"Have fun storming the castle!"
If that rings a bell, it’s because you’re among the legions of people who love – and love to quote – The Princess Bride. The movie is as memorable to its fans now as it was confusing to the studio’s marketers when it was released back in 1987. Was it a romantic drama? A comedy? A fairy tale? A period piece? A satire? All of the above? The film baffled them so much that the initial posters promoting it featured silhouettes of Fred Savage and Peter Falk, whose scenes provided the bookends to the story but weren't actually part of the adventure and comedy combination that gave it its magic.
This was just one of the tidbits revealed in As You Wish: Inconceivable Tales from the Making of The Princess Bride, a new book by Cary Elwes. Elwes starred as the dashing Westley, who transforms from farm boy to swashbuckling hero and fights in battle for true love. After being asked by countless fans what it was like making the movie, Elwes decided to take the bull by the horns and write a book about it.
The Princess Bride is now a cult classic. Written by master screenwriter William Goldman (Marathon Man, Butch Cassidy and the Sundance Kid, All The President’s Men, Misery) and directed by comic genius Rob Reiner (This Is Spinal Tap, Stand By Me, When Harry Met Sally), the movie starred everyone from newcomer Robin Wright in her first film role to veteran Billy Crystal, playwright Wallace Shawn, and biggest of all, wrestler Andre The Giant (at almost 7 feet tall and 500 pounds).
It also generated line after line of addictively quotable dialogue:
“Hello. My name is Inigo Montoya. You killed my father: prepare to die.”
"Inconceivable!" "You keep using that word. I do not think it means what you think it means."
"Thank you so much for bringing up such a painful subject. While you're at it, why don't you give me a nice paper cut and pour lemon juice on it?"
Equally unforgettable: The Rodents of Unusual Size, the Pit of Despair, the Six-Fingered Man, and the ups & downs of being mostly dead.
Inspired by a 25-year cast reunion, Elwes reached out to costars like Mandy Patinkin, Christopher Guest, Billy Crystal, Carol Kane, Chris Sarandon, and Robin Wright, as well as director Rob Reiner, producer Norman Lear, and writer William Goldman to see what hidden gems he could uncover. The result: the book is almost as much fun as the movie itself. Broken toes, real sword fighting with training from experts who worked with everyone from Errol Flynn to Darth Vader, little people in rat costumes who got arrested the night before shoot days, romantic kisses that went on and on, and laughter that ruined take after take are just the beginning. We pounced on the opportunity to ask Elwes a few questions, and as we wished, he answered:
Describe the impact of The Princess Bride on your life, both professionally and personally.
It changed my life in a profound way. It gave me the career I have today and the wonderful life I have.
What story from the book do you think will be the most surprising to fans of the movie?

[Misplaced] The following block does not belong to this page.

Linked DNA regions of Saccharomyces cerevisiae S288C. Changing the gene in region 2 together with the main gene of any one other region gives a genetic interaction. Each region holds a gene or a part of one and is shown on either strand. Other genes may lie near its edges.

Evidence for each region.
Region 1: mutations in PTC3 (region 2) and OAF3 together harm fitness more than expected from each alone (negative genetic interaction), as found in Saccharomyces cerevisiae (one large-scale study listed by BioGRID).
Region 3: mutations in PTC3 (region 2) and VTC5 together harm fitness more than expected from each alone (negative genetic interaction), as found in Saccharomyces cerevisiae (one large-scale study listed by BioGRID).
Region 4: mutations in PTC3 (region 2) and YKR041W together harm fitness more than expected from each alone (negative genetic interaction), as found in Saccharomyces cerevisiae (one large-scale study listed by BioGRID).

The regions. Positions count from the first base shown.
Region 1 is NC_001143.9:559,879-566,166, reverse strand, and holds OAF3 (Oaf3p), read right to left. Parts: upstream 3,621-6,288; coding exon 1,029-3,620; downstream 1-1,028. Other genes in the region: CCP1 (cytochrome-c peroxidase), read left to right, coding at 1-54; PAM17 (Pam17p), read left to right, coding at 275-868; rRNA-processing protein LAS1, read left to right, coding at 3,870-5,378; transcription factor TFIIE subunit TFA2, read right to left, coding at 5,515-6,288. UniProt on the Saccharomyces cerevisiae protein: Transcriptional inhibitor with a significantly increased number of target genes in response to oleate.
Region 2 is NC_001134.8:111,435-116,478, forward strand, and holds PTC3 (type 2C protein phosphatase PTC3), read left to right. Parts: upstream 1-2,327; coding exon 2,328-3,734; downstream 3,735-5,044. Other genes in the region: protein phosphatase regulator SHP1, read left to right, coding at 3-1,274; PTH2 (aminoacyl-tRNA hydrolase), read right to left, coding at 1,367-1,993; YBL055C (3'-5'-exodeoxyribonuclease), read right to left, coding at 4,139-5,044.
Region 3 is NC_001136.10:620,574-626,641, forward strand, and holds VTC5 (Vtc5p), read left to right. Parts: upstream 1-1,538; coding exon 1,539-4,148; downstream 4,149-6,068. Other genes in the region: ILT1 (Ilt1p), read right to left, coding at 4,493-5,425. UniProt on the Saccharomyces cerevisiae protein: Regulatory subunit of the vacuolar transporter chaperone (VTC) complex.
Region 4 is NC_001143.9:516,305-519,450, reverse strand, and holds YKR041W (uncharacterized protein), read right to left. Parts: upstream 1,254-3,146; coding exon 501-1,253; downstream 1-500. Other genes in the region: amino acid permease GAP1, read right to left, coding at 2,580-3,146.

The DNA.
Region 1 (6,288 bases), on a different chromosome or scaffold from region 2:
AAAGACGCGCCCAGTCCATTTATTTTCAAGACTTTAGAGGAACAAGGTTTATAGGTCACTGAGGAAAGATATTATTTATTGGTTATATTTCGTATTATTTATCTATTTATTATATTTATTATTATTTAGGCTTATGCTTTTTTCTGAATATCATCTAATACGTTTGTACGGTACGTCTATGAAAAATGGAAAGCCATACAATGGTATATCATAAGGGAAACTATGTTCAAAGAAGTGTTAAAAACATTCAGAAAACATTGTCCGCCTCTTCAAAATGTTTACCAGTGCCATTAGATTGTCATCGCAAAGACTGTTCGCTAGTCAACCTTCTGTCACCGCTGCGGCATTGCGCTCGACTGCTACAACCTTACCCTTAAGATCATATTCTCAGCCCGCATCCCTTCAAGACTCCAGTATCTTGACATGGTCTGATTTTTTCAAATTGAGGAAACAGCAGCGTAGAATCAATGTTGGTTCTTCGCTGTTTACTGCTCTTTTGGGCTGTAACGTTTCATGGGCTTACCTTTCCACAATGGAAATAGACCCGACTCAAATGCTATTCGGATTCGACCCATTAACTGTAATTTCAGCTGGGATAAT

Maybe that President Clinton is a fan of the movie.
How about for you: in doing all of these interviews, what did you learn about the movie that you didn’t already know?
I had forgotten about the time Mandy Patinkin and I had to improvise a new piece into the duel sequence going up the castle steps at the very last minute. And somehow we pulled it off!
What do you think Princess Bride fans will be happiest to learn about the movie?
It really was that fun to make. I can hardly remember a day without laughter. And it all started with Rob Reiner, who is just a beautiful guy.
If you could have traded places with one of your cast mates and played another character in the movie, who would it be? Why?
It is hard for me to envision anyone else in those roles. I think that is why the movie is so timeless. Rob’s casting was brilliant in every role.
Who was the most fun to work with on the set? Who was the most intimidating?
Everyone checked their egos at the door. Rob would gather everyone for dinner in his hotel suite four nights a week. That’s the kind of set it was.
You wrote about spending a lot of time with Andre the Giant, and being very affected by him. What is something Andre’s fans don’t know about him?
He was as gentle a soul as you’ll ever want to meet. A real gentle giant with a heart as big as an ox. I miss him to this day.
Out of all the scenes in the movie, what was the most fun to shoot? Why?
Miracle Max’s hovel was probably the funniest. Rob basically told Billy Crystal to throw away his lines and just improvise which is when he started doing medieval Yiddish ‘stand-up’. First Rob was banished from the set, as his laugh is very robust. Then I was next since I had to play dead with my eyes closed. He was that hysterical even to listen to. Mandy bruised a rib trying not to laugh.
There is much more within the pages of this book to delight and fascinate fans of the movie. One of our favorite surprises comes in the scene where Count Rugen knocks Westley out with the butt of his sword: there's a reason Westley's fall was so convincing. The rest you'll have to read for yourself.
And remember: “Death cannot stop true love. All it can do is delay it for a while.”